David Bourget (Western Ontario)
David Chalmers (ANU, NYU)
Rafael De Clercq
Jack Alan Reynolds
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European Journal of Philosophy 20 (4):443-462 (2012)
Does rationality require us to take the means to our ends? Intuitively, it seems clear that it does. And yet it has proven difficult to explain why this should be so: after all, if one is pursuing an end that one has decisive reason not to pursue, the balance of reasons will presumably speak against one's taking the means necessary to bring that end about. In this paper I propose a novel account of the instrumental requirement which addresses this problem. On the view I develop, the instrumental requirement is normative not because agents have reasons to comply with it, but because it is a normative standard intrinsic to intentional action—i.e., it is a standard that partly spells out what it is to exercise one's agency well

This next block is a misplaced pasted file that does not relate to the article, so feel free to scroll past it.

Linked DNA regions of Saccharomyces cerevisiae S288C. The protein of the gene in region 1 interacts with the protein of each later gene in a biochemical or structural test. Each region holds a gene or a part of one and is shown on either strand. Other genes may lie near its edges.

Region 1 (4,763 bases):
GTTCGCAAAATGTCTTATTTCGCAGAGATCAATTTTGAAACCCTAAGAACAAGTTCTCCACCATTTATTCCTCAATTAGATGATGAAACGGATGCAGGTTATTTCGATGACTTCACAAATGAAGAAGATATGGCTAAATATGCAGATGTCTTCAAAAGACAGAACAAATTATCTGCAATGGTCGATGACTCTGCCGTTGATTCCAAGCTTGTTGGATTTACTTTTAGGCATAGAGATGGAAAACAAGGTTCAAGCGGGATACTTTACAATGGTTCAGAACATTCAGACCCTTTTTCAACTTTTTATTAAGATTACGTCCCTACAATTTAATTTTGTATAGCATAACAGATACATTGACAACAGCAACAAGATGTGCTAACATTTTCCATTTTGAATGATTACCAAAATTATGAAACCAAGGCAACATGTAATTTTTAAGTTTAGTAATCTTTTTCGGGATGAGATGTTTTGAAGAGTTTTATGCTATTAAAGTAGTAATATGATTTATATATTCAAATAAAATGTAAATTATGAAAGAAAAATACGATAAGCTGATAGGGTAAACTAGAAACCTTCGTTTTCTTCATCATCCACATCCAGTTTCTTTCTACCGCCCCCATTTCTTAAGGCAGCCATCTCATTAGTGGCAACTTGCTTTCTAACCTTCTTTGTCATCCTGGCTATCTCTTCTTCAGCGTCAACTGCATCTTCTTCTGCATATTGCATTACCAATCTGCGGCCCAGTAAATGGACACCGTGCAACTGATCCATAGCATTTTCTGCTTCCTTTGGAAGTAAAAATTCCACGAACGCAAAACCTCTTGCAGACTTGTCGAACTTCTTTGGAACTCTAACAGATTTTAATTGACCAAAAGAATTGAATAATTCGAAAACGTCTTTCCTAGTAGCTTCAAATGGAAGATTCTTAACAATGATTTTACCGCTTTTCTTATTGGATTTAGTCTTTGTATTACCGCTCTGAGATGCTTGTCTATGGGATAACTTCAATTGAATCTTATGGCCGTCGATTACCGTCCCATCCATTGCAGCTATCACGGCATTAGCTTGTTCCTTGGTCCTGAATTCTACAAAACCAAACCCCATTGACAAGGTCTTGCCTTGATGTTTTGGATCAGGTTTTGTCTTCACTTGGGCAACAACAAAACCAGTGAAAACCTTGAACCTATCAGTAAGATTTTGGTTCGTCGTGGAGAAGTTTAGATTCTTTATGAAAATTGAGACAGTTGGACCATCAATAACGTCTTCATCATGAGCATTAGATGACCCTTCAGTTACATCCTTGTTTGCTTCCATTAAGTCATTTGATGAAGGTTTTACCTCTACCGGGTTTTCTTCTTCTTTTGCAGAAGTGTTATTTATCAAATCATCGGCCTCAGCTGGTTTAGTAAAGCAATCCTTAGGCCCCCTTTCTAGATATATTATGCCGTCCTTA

|Keywords||rationality wide scope narrow scope reasons|
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References found in this work BETA
G. E. M. Anscombe (1957/2000). Intention. Harvard University Press.
Michael Bratman (1987/1999). Intention, Plans, and Practical Reason. Center for the Study of Language and Information.
Michael E. Bratman (2009). Intention, Practical Rationality, and Self‐Governance. Ethics 119 (3):411-443.
John Broome (2005). Does Rationality Give Us Reasons? Philosophical Issues 15 (1):321–337.
John Broome (2007). Is Rationality Normative? Disputatio 2 (23):161-178.
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